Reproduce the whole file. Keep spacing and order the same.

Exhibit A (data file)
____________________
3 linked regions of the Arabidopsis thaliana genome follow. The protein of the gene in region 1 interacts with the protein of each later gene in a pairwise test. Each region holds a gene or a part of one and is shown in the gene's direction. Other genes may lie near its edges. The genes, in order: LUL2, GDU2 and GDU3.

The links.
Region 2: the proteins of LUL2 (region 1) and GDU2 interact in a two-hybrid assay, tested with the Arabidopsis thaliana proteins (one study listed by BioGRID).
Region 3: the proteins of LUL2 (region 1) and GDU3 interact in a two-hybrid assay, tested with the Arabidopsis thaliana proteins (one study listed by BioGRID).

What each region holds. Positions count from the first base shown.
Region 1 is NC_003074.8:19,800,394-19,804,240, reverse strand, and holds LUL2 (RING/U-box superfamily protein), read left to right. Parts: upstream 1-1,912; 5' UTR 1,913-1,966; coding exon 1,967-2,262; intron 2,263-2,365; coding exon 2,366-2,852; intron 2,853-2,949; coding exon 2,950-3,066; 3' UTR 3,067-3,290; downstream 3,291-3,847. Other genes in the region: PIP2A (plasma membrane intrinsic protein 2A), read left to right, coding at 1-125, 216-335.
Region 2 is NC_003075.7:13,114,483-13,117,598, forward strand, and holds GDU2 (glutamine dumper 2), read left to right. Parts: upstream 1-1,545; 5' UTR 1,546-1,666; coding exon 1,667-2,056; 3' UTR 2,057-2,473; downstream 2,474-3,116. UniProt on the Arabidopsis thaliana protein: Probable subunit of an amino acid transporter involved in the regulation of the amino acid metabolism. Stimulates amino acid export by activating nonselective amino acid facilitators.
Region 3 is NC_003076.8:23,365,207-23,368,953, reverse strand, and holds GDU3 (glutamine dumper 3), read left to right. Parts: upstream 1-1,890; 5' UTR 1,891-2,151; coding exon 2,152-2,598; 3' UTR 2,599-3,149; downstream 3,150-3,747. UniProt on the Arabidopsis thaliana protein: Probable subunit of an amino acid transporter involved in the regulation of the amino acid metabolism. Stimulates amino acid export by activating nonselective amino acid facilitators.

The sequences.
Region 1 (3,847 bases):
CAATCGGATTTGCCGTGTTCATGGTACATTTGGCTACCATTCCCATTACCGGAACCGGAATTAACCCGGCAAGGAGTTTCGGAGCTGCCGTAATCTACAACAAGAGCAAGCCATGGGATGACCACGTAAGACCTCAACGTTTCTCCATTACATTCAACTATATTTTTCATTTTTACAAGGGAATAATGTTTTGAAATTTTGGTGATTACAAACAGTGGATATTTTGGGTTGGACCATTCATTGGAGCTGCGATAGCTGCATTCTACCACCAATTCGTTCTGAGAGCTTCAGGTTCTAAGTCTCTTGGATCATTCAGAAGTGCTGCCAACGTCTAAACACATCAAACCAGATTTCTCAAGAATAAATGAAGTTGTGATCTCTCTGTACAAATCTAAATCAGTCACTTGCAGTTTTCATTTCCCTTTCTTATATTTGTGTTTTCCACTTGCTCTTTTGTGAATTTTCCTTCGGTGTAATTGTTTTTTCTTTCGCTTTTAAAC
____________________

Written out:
3 linked regions of the Arabidopsis thaliana genome follow. The protein of the gene in region 1 interacts with the protein of each later gene in a pairwise test. Each region holds a gene or a part of one and is shown in the gene's direction. Other genes may lie near its edges. The genes, in order: LUL2, GDU2 and GDU3.

The links.
Region 2: the proteins of LUL2 (region 1) and GDU2 interact in a two-hybrid assay, tested with the Arabidopsis thaliana proteins (one study listed by BioGRID).
Region 3: the proteins of LUL2 (region 1) and GDU3 interact in a two-hybrid assay, tested with the Arabidopsis thaliana proteins (one study listed by BioGRID).

What each region holds. Positions count from the first base shown.
Region 1 is NC_003074.8:19,800,394-19,804,240, reverse strand, and holds LUL2 (RING/U-box superfamily protein), read left to right. Parts: upstream 1-1,912; 5' UTR 1,913-1,966; coding exon 1,967-2,262; intron 2,263-2,365; coding exon 2,366-2,852; intron 2,853-2,949; coding exon 2,950-3,066; 3' UTR 3,067-3,290; downstream 3,291-3,847. Other genes in the region: PIP2A (plasma membrane intrinsic protein 2A), read left to right, coding at 1-125, 216-335.
Region 2 is NC_003075.7:13,114,483-13,117,598, forward strand, and holds GDU2 (glutamine dumper 2), read left to right. Parts: upstream 1-1,545; 5' UTR 1,546-1,666; coding exon 1,667-2,056; 3' UTR 2,057-2,473; downstream 2,474-3,116. UniProt on the Arabidopsis thaliana protein: Probable subunit of an amino acid transporter involved in the regulation of the amino acid metabolism. Stimulates amino acid export by activating nonselective amino acid facilitators.
Region 3 is NC_003076.8:23,365,207-23,368,953, reverse strand, and holds GDU3 (glutamine dumper 3), read left to right. Parts: upstream 1-1,890; 5' UTR 1,891-2,151; coding exon 2,152-2,598; 3' UTR 2,599-3,149; downstream 3,150-3,747. UniProt on the Arabidopsis thaliana protein: Probable subunit of an amino acid transporter involved in the regulation of the amino acid metabolism. Stimulates amino acid export by activating nonselective amino acid facilitators.

The sequences.
Region 1 (3,847 bases):
CAATCGGATTTGCCGTGTTCATGGTACATTTGGCTACCATTCCCATTACCGGAACCGGAATTAACCCGGCAAGGAGTTTCGGAGCTGCCGTAATCTACAACAAGAGCAAGCCATGGGATGACCACGTAAGACCTCAACGTTTCTCCATTACATTCAACTATATTTTTCATTTTTACAAGGGAATAATGTTTTGAAATTTTGGTGATTACAAACAGTGGATATTTTGGGTTGGACCATTCATTGGAGCTGCGATAGCTGCATTCTACCACCAATTCGTTCTGAGAGCTTCAGGTTCTAAGTCTCTTGGATCATTCAGAAGTGCTGCCAACGTCTAAACACATCAAACCAGATTTCTCAAGAATAAATGAAGTTGTGATCTCTCTGTACAAATCTAAATCAGTCACTTGCAGTTTTCATTTCCCTTTCTTATATTTGTGTTTTCCACTTGCTCTTTTGTGAATTTTCCTTCGGTGTAATTGTTTTTTCTTTCGCTTTTAAAC